All in all some 300 cardinals, bishops, priests, religious and lay experts will be taking part, and for the very first time since Paul VI established the Synod of Bishops in 1965 to collaborate with the Pope, discuss topics and make recommendations, two bishops from mainland China have been able to accept the invitation thanks to last month’s landmark agreement between the Holy See and Beijing.
Communicating the Synod
As for communicating to the world what is going on inside the Synod Hall, the Dicastery for Communication will be on hand with reports, videos, daily multi-language briefings and lots of social media activity including a special #synod2018 hash tag on twitter.
Clerical sex abuse crisis
Asked whether the latest revelations regarding widespread clerical sex abuse may have spawned a climate of distrust and anger which could lead to a breakdown in communication between young people and the Church, Baldisseri said he is confident the Synod will provide a golden opportunity for exchange on this critical issue as well.
Pope Francis himself is expected to be present for many – if not all – the Synod sessions, but in a clear sign he it does not want it to be seen as a closed-doors event for a few privileged invitees, he has asked hundreds of young people to join him and synod participants on Saturday in the Vatican audience hall for an evening of music and some lively exchange.
The Church wants to do its part
The Church, Baldisseri highlighted again and again, wants to do its part in walking with its people, and that, he said, is what we intend to do in this Synod “with open eyes and ears, but also with open hearts and minds” accepting the challenges put to the Church through the “restlessness of young people”.
FIVE BISHOPS WHO COULD MOVE THE SYNOD
Vatican City, Oct 1, 2018 / 05:00 pm (CNA).- By Ed Condon.
This week the Synod of Bishops begins its fifteenth ordinary general session, convoked to discuss the themes of young people, the faith, and vocational discernment. The session will take place over three weeks, from October 3-28, and include bishops and other delegates gathered from around the world.
The bishops who will attend do so either by virtue of their office (as is the case for many curial prelates), through election by the local bishops’ conference or the synod’s previous session, or because they were specially appointed by the pope.
In total, more than 300 hundred participants will gather in Rome, including clerics and religious, as well as 49 auditors, among them 36 young people from the five continents.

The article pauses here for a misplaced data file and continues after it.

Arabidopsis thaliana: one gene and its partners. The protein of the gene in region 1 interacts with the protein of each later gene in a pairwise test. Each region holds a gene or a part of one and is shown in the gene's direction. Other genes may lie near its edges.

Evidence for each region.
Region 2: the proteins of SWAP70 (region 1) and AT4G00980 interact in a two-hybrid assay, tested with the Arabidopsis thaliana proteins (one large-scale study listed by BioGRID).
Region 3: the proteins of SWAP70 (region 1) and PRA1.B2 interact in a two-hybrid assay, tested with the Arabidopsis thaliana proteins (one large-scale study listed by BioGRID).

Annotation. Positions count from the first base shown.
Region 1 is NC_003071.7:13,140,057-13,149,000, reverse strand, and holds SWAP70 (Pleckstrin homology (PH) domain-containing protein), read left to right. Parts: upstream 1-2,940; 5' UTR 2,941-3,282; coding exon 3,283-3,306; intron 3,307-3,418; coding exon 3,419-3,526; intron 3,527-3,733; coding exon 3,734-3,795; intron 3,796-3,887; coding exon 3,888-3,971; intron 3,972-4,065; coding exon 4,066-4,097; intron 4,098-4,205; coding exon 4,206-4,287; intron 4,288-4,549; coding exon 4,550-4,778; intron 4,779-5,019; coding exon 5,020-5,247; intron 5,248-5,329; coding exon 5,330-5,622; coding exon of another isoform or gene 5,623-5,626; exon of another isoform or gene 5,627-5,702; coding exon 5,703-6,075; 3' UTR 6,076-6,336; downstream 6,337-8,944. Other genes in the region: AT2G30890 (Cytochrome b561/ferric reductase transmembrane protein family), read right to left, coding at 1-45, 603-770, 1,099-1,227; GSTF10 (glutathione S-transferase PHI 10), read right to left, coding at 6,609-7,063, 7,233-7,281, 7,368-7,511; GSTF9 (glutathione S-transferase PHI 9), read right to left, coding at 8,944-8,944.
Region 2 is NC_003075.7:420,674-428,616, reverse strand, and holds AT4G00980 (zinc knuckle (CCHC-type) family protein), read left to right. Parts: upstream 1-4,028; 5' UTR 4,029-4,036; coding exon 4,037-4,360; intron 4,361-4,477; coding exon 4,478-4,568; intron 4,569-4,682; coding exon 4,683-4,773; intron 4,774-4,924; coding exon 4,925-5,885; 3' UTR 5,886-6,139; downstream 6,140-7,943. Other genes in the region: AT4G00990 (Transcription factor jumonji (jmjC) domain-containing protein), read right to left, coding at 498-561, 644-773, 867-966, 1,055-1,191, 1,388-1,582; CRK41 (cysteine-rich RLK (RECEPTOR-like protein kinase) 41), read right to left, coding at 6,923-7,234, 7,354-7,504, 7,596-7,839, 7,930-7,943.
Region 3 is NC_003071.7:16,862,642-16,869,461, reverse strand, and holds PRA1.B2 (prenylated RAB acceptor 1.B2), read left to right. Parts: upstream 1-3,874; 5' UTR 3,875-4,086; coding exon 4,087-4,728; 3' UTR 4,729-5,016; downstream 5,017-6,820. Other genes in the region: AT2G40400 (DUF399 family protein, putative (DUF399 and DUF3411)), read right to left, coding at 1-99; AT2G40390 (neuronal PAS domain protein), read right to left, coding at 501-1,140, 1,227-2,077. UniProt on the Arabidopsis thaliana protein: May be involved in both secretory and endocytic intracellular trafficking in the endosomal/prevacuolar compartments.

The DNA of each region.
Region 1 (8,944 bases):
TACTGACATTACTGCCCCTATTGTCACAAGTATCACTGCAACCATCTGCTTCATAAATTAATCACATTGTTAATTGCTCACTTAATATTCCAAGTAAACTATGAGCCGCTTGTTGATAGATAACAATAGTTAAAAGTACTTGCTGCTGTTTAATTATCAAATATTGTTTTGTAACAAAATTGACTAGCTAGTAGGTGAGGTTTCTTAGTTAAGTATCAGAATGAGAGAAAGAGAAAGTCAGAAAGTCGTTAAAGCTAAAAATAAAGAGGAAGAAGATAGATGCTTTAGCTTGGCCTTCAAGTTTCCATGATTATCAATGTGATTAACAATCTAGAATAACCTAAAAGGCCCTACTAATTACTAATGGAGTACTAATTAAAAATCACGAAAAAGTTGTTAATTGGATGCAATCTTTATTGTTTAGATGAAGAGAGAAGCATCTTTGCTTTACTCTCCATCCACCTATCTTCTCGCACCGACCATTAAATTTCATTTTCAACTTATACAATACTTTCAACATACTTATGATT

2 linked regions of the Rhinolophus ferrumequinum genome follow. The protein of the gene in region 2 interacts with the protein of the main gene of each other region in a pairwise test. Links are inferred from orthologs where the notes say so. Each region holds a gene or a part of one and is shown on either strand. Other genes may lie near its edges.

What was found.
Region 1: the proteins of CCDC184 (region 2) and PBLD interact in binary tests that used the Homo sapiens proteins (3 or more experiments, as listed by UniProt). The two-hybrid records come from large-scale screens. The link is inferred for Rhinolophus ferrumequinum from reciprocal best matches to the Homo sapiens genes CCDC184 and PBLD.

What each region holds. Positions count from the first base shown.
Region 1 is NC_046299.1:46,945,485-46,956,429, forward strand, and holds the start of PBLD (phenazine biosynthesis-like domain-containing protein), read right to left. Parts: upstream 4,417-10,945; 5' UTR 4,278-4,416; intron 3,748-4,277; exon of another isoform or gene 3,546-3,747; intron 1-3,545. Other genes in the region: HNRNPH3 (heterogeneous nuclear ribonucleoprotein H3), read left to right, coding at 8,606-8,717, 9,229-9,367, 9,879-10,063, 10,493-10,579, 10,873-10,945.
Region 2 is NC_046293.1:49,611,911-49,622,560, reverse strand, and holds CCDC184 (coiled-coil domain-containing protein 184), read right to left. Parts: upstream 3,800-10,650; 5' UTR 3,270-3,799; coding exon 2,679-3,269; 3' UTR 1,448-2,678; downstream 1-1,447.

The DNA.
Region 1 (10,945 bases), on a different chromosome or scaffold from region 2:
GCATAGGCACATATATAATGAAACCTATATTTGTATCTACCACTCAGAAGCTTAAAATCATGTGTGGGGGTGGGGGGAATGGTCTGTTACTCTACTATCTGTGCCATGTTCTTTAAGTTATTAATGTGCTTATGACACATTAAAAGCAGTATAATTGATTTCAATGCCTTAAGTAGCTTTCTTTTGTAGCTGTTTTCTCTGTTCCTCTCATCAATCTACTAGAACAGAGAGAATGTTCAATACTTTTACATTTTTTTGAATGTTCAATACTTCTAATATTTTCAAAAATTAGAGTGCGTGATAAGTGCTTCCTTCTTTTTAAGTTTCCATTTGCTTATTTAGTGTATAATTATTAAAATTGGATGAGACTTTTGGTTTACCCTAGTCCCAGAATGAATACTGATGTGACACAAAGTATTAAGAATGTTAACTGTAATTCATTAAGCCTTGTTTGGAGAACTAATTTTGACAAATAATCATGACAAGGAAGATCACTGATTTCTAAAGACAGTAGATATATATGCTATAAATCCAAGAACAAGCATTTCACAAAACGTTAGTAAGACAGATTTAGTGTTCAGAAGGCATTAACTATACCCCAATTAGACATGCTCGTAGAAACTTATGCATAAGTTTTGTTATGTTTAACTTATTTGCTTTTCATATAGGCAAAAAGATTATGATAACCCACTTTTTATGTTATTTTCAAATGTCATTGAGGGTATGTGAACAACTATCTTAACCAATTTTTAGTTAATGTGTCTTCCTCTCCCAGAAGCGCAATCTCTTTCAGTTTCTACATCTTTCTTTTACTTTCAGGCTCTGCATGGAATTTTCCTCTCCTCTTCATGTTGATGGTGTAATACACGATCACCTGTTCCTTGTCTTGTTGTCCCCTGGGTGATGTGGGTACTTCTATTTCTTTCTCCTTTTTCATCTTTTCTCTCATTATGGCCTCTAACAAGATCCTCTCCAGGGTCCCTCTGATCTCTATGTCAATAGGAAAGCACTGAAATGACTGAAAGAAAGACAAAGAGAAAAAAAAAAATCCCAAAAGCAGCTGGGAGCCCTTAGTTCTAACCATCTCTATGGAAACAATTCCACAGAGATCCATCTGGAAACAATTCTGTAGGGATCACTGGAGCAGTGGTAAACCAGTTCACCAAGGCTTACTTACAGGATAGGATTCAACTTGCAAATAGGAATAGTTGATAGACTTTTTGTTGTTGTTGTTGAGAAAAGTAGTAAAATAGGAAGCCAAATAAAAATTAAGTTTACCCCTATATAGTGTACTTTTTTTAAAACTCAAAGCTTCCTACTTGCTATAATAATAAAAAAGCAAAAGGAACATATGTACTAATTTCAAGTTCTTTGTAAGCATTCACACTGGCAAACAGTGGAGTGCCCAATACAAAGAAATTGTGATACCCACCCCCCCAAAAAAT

The U.S. delegation was publicly confirmed in July. Elected to represent the American bishops were Cardinal Daniel DiNardo, Archbishop of Galveston-Houston and president of the USCCB; Archbishop José Gomez of Los Angeles, the conference’s vice-president; Archbishop Charles Chaput of Philadelphia, chair of the USCCB committee on marriage, family, and youth; Bishop Frank Caggiano of Bridgeport, who also sits on the committee; and Bishop Robert Barron, auxiliary bishop of Los Angeles.
In addition to these, Pope Francis appointed Cardinal Blase Cupich of Chicago and Cardinal Joseph Tobin of Newark as delegates.
Cardinal Tobin subsequently announced he would not travel to Rome, saying he could not afford to be absent from Newark for the several weeks covered by the synod, and citing revelations concerning sexual abuse in the archdiocese over the summer, which he called a “crisis that continues to unfold.”
The working document that will form the basis for the synod’s deliberations was released in May. Drawing on responses gathered from local Churches and young people as part of the synod’s preparatory phase, the document outlined a number of themes for discussion during the general session. These include vocational discernment and the transmission of the faith, but also how the Church can better engage with young people on issues such as sexuality and gender, social justice themes including racism, migration, and economic exclusion, and the place of young people as “leaders” in their communities.